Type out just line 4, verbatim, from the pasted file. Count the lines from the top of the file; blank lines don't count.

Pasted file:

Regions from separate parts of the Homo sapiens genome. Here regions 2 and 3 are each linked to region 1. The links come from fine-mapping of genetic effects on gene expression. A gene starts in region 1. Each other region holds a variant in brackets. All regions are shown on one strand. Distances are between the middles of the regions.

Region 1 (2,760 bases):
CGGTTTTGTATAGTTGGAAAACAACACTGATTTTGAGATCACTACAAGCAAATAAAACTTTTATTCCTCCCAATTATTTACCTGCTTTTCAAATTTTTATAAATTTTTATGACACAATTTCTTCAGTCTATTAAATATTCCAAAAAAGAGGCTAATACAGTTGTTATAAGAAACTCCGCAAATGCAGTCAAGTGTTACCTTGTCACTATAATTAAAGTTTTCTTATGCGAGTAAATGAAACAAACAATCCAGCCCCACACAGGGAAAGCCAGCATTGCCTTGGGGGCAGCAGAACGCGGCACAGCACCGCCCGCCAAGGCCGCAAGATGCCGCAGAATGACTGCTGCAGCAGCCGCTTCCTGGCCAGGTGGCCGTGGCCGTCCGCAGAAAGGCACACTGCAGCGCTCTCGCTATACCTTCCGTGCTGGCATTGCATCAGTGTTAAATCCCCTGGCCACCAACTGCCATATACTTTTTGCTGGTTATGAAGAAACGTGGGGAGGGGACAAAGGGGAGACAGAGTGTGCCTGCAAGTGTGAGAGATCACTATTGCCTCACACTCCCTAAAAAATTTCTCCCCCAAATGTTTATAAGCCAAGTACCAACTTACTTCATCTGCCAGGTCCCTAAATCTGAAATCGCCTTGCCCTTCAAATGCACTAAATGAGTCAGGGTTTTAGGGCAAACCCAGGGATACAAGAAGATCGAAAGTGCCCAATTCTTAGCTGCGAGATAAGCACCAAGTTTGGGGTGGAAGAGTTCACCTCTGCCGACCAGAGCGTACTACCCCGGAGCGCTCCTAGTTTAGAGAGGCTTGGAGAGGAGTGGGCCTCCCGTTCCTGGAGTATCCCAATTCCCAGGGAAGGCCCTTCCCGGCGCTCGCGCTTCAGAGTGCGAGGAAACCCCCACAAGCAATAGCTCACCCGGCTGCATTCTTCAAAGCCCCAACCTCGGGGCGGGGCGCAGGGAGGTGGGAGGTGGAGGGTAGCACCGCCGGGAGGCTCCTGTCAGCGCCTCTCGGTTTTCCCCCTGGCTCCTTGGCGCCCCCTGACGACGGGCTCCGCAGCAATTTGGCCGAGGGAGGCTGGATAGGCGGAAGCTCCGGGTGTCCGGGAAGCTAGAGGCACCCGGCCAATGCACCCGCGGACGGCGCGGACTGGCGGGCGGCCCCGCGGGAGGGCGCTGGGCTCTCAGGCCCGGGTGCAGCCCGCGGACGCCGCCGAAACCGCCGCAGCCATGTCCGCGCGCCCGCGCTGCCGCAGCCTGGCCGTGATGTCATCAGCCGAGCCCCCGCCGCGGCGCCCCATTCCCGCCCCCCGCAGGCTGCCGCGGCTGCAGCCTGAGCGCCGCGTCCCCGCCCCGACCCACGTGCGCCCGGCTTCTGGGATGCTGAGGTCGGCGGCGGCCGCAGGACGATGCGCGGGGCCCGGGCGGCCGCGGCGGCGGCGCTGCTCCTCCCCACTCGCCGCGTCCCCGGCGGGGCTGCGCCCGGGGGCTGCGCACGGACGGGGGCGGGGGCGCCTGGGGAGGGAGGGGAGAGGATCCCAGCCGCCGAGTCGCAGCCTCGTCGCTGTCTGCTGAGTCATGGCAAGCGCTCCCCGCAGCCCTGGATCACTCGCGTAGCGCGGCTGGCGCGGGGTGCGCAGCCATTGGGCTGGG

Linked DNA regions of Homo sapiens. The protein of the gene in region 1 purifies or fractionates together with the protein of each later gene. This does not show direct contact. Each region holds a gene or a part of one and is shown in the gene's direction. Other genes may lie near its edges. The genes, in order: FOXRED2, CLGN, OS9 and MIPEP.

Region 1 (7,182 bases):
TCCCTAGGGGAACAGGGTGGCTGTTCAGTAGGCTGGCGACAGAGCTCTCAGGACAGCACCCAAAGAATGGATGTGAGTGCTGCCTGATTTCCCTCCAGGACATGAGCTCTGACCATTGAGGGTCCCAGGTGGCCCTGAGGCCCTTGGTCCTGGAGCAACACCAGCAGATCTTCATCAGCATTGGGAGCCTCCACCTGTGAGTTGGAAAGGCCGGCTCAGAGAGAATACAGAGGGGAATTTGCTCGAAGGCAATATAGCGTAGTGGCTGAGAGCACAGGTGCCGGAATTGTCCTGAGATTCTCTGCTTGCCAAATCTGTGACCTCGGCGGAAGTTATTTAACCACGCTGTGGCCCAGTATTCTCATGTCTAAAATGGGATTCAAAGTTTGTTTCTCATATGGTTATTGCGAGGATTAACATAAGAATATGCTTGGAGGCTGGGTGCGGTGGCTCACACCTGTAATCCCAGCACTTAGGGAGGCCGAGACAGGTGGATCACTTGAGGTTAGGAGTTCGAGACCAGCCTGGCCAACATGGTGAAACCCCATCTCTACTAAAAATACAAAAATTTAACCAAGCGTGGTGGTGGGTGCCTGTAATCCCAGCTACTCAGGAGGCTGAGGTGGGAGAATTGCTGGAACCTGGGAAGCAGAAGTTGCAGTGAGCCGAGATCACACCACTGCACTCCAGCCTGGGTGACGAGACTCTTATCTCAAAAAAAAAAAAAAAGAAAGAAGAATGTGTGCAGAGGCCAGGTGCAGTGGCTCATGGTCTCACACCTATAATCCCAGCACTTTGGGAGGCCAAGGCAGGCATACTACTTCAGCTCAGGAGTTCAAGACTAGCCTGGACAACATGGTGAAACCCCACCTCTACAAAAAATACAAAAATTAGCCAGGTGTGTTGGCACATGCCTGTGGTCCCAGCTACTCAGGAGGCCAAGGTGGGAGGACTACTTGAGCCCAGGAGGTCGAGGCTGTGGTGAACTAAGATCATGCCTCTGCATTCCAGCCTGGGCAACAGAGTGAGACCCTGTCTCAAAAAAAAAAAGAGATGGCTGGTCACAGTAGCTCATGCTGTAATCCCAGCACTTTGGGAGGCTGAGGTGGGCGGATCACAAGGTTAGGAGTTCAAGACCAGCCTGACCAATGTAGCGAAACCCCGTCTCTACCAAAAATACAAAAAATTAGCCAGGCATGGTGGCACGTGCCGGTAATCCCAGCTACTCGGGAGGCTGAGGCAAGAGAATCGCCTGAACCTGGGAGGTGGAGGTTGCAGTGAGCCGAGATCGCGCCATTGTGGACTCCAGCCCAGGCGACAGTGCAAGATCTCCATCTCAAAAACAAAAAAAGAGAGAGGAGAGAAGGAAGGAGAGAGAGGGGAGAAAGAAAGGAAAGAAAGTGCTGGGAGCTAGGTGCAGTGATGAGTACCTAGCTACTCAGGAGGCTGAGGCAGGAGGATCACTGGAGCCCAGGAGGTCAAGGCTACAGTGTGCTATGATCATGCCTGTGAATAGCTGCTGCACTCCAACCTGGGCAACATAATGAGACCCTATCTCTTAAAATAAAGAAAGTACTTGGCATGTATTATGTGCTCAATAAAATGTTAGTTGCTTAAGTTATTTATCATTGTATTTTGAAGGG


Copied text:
Linked DNA regions of Homo sapiens. The protein of the gene in region 1 purifies or fractionates together with the protein of each later gene. This does not show direct contact. Each region holds a gene or a part of one and is shown in the gene's direction. Other genes may lie near its edges. The genes, in order: FOXRED2, CLGN, OS9 and MIPEP.